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£1bn profit in day ‘proves Royal Mail sold too cheaply’

Shares in Royal Mail made a sparkling debut on the stock market. Picture: PA

Shares in Royal Mail made a sparkling debut on the stock market. Picture: PA

  • by DAVID MADDOX
 

SHARES in Royal Mail made a sparkling debut on the stock market yesterday, delivering a £1 billion profit for investors but prompting criticism that the company had been sold too cheaply.

City pension funds and other institutions were the biggest beneficiaries, making tens of millions in the first day’s trading.

Nearly 700,000 small investors saw their £749 stakes increase by about £280 as the original 330p price closed up more than a third at 455p, while some 150,000 postal workers could be sitting on stakes worth more than £3,000.

Big investors, some of whom bought millions of shares, will have seen the value of their stake rise dramatically.

More than 100 million shares were traded in the first hour, sending the price up to a high of almost 460p.

The closing price values the letter and parcel delivery firm at £1.25 billion above the £3.3bn implied by the offer price.

Amid flotation fever in the City, ministers faced accusations that financiers have been allowed to profit from public assets being sold off cheaply.

TUC general secretary Frances O’Grady claimed it was “little different from selling £5 notes for four quid”.

She went on: “Let’s not forget that this has taken something that belonged to all of us and given a large slice away to those who could afford an entry ticket.

“And everyone knows that, in the long run, the postal service will get worse, just as other privatised industries have ended up abusing markets and ripping off consumers.”

But the criticisms were dismissed by Business Secretary Vince Cable who said yesterday’s big share price increase was just “froth and speculation” and that long-term, stable investors had picked up the bulk of the stock.

Prime Minister David Cameron also brushed off concerns and said: “Royal Mail … can now access capital and access private sector management techniques.”

He said the privatisation was good for the whole economy, adding: “As for price, let’s see what happens in the days and weeks ahead. What really matters is this has got off to a very good start.”

But Labour leader Ed Miliband said: “It’s a fire-sale of a great institution at a knockdown price. It has been undervalued for taxpayers and undervalued for customers.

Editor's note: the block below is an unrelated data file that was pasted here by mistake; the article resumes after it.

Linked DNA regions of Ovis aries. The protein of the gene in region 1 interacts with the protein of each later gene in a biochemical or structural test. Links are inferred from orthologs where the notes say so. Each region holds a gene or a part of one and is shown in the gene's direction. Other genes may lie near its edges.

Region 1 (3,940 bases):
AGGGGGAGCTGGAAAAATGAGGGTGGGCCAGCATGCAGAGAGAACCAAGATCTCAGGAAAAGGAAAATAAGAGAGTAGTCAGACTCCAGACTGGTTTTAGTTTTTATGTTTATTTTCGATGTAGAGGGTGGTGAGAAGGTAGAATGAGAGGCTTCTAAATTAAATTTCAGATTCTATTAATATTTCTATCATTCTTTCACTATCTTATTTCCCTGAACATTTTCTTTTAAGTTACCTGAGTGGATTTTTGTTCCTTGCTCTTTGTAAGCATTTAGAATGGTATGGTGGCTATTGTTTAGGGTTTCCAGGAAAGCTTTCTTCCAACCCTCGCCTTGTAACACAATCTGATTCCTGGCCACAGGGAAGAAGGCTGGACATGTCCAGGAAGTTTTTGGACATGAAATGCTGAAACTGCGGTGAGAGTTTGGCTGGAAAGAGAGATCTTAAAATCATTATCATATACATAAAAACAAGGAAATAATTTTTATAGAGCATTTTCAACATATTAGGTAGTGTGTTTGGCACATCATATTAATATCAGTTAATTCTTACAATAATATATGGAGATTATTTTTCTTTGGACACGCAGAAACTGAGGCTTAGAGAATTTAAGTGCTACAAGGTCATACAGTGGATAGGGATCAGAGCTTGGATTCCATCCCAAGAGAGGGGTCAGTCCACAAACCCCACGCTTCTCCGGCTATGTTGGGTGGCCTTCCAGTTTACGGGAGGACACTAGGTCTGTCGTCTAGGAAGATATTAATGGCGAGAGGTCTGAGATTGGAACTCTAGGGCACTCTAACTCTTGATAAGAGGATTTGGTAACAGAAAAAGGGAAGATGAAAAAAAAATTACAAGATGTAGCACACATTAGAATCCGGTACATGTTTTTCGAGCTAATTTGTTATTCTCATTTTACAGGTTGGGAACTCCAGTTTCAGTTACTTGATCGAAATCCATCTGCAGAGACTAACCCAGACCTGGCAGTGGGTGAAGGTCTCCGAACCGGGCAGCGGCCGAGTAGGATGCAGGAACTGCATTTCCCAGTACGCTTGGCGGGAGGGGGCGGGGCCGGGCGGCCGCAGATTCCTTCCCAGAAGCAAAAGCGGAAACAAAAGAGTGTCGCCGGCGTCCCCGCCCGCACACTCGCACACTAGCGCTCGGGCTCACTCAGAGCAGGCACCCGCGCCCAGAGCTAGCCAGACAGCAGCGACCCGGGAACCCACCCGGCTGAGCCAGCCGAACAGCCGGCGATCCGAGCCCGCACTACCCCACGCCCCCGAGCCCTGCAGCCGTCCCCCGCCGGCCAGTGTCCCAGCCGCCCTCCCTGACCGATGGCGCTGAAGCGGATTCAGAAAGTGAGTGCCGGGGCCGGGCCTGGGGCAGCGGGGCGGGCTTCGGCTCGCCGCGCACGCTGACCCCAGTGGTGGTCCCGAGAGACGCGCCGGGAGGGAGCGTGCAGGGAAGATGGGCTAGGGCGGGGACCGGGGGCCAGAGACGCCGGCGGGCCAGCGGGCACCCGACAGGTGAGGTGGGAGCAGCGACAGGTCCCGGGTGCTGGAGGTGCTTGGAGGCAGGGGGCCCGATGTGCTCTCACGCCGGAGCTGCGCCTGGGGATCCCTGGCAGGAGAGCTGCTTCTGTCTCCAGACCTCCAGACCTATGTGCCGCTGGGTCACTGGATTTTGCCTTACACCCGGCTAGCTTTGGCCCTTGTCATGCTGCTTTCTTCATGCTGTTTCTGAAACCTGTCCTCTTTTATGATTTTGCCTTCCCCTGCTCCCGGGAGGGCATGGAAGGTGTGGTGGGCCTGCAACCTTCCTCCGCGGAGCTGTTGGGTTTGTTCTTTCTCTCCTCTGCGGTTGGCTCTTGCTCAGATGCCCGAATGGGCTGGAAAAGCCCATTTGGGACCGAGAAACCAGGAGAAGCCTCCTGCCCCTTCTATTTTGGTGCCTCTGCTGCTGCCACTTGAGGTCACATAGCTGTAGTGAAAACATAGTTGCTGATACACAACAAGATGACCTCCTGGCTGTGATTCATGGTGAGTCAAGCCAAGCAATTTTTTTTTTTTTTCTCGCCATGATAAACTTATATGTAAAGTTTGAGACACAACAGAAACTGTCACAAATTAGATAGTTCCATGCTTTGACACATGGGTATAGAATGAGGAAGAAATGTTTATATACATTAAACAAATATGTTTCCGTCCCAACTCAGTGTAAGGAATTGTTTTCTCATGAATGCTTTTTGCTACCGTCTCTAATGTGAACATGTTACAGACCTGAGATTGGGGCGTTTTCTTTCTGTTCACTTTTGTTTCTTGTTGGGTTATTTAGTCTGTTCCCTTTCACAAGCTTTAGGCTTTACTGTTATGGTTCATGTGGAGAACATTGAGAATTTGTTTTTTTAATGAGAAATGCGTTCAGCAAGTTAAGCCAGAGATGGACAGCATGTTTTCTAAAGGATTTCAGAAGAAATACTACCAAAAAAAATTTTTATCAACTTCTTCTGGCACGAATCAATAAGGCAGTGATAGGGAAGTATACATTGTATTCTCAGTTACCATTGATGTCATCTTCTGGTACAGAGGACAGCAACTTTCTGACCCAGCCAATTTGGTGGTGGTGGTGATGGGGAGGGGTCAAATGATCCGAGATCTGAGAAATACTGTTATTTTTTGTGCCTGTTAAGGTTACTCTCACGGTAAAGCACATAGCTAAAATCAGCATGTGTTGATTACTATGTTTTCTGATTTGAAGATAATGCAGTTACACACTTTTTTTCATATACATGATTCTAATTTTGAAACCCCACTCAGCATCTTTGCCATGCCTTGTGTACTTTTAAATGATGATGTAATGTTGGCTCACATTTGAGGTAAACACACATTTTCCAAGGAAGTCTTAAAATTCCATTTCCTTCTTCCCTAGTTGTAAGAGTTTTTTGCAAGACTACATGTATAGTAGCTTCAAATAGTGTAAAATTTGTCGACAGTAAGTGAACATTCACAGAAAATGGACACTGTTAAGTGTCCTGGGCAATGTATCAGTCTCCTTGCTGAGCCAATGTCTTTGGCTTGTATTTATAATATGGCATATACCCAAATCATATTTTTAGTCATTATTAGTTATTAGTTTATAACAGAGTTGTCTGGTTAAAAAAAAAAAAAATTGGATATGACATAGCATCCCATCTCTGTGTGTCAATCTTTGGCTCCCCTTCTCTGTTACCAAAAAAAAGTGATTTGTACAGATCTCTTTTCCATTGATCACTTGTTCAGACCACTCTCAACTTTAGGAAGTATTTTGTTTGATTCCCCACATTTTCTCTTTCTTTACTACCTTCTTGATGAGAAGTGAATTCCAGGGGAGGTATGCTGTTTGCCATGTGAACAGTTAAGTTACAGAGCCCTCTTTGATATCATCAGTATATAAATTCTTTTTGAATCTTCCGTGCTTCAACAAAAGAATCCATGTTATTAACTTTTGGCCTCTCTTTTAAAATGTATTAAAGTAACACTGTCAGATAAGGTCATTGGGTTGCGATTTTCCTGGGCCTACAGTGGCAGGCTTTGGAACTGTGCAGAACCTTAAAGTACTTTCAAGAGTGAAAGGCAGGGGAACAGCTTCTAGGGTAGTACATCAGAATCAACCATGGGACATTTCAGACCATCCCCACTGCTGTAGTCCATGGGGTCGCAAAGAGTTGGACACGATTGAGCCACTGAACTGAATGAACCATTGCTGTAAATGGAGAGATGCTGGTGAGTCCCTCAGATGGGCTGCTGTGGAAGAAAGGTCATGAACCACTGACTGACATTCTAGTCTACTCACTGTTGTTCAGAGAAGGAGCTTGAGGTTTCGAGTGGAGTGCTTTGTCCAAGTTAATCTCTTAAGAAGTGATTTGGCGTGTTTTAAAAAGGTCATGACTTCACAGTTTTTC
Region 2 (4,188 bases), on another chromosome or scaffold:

“It’s a dogmatic privatisation by this government and they have made it even worse by undervaluing it. The government are doing it for ideology and it’s not in the best interests of this country.”

Many investors will not be able to sell their shares until full trading begins on Tuesday, but those who bought through brokers were able to cash in, with bundles of 227 being sold off throughout the morning.

The value of free shares given to about 150,000 Royal Mail staff – a 10 per cent stake in the company – will be priced on Tuesday. Based on last night’s close, it would work out at more than £3,000 per employee. However, staff cannot sell for three years. A further 15,000 workers took part in the offer to buy shares.

Bristol stockbroker Hargreaves Lansdown apologised after “unprecedented demand” crashed its website and left phone lines jammed, with investors unable to trade. Chief executive Ian Gorham said it had prepared for substantial demand, but volumes had “gone off any conventional scale”.

After the sell-off, taxpayers
have been left with a 37.8 per cent stake in the company, though this could be reduced to 30 per cent depending on a so-called “over-allotment” option, which is dependent on price performance after the flotation.

The Scottish Government has said it will be renationalise Royal Mail if Scots vote for independence. First Minister Alex Salmond said yesterday: “Well, they’ve obviously underpriced the shares because they want to be able to claim a success. You know, good luck to the folk who’ve got the shares, but it’s not a success for the public as a whole.

“It means that assets have been sold off at an underpriced level. Of course, the problem is that, yeah, of course, people get an initial gain on their shares but, as we’ve seen from the privatisation of essential public services, people tend to pay for it in the future.”

Labour’s shadow business minister, Ian Murray MP, said: “This is a government that tells us we cannot afford to house the disabled but think losing £600m due to their undervaluation of Royal Mail is ‘froth’.

“As the clamour for shares has shown, taxpayers have been shortchanged by the Tory-Lib Dem government with the privatisation of our much-cherished Royal Mail, a privatisation Labour has opposed outright.”

Billy Hayes, leader of the Communication Workers Union (CWU), said Mr Cable had made one of the “stupidest” mistakes in politics.

Trade unions have threatened to strike over the privatisation and disrupt the busy Christmas mail period. CWU members are being balloted on strike action, with the result due to be announced next week.

SEE ALSO:

99% of Royal Mail staff accept free shares

Royal Mail: Red-letter day as 690,000 handed stake

 

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